Free Speech

Is It Too Much To Ask That Politicians Know What They're Talking About?

The answer to “Why should these people go to prison?” should not be ill-informed gibberish.


It's bad enough when you're governed by people who are hostile to your values. It's that much worse when the folks in charge not only inflict bad policy, but also very obviously don't know or don't care what they're talking about on their way to doing their worst. As unpleasant as it is to be under the thumb of your enemies, it's the height of frustration to be governed by idiots.

"I'll protect the First Amendment any day of the week," New York Gov. Kathy Hochul (D) recently told NBC's Chuck Todd. "But you don't protect hate speech. You don't protect incendiary speech. You're not allowed to scream 'fire' in a crowded theater. There are limitations on speech."

Hochul spoke after the racist mass murder at a Buffalo supermarket, so she can be forgiven a strong reaction. She undoubtedly expected a positive reception for her proposal to muzzle despicable ideas connected to a crime. But as a lawyer and elected official, she can't be forgiven for the mistaken claim that horrifying crimes overrule free speech rights. And yes, nasty, offensive, and hateful speech is protected.

"The First Amendment makes no general exception for offensive, repugnant, or hateful expression," the Foundation for Individual Rights in Education pointed out earlier this year. "A key problem with regulating hate speech, as free-speech scholars such as Nadine Strossen have identified, is that it remains difficult, if not impossible, to define exactly what constitutes hate speech. There remains an eye-of-the-beholder phenomenon with hate speech." 

Germany, which has set itself up as the poster child for stupid speech restrictions, demonstrated the danger when its NetzDG law against "hate speech" ensnared comedians along with people who just offended the powers-that-be shortly after it was implemented.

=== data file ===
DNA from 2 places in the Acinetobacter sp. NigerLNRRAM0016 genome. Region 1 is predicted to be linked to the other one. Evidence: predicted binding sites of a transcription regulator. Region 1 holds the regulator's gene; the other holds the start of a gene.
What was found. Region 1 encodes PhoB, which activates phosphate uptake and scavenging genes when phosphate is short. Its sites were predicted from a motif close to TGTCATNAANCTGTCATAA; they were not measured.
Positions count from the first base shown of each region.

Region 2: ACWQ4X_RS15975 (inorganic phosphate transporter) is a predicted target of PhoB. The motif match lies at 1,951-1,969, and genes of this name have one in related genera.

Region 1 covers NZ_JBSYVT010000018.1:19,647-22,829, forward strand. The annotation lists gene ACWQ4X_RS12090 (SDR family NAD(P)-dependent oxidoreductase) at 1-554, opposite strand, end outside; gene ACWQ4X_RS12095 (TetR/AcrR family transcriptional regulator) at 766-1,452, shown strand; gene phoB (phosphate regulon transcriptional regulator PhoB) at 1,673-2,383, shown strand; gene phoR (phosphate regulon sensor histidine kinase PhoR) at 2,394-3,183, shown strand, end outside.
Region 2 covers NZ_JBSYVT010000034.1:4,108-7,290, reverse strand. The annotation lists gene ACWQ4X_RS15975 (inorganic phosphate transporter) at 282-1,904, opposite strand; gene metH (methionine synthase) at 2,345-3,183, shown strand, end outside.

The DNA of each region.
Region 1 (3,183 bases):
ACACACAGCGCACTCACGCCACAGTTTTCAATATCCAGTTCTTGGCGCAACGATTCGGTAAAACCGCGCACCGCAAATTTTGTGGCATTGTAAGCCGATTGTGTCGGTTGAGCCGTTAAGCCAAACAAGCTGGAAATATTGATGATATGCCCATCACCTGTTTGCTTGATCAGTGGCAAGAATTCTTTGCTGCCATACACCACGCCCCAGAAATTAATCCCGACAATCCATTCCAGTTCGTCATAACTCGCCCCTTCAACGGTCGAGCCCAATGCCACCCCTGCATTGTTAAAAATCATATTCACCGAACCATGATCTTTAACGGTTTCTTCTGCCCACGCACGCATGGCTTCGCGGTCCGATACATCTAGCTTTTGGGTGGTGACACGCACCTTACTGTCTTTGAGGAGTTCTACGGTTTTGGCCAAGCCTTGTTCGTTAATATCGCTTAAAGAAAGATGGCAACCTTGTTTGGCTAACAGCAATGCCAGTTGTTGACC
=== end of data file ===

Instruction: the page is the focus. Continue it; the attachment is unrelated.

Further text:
No doubt New York City Mayor Eric Adams also expected attaboys when he turned "high prices suck, amirite?" sentiment into policy by imposing price controls on baby formula. 

"This emergency executive order will help us to crack down on any retailer looking to capitalize on this crisis by jacking up prices on this essential good," he huffed. "Our message to struggling mothers and families is simple: Our city will do everything in its power to assist you during this challenging period."

But maybe Adams should have taken a moment to grasp that the last time politicians tried to "help" baby formula buyers they set the stage for the current shortage with high tariffs on imported formula, bizarre labeling rules, and other ill-considered regulations. The result was an industry with a few government-connected suppliers, too rigid to quickly respond to disruption. Limiting what can be charged for a scarce commodity won't improve the situation.

"Among economists, price gouging isn't a thing," wrote Antony Davies, associate professor of economics at Duquesne University and James Harrigan, then the managing director of the Center for the Philosophy of Freedom at the University of Arizona, in a 2020 column. "The term simply reflects the emotional response non-economists have to rapid price increases."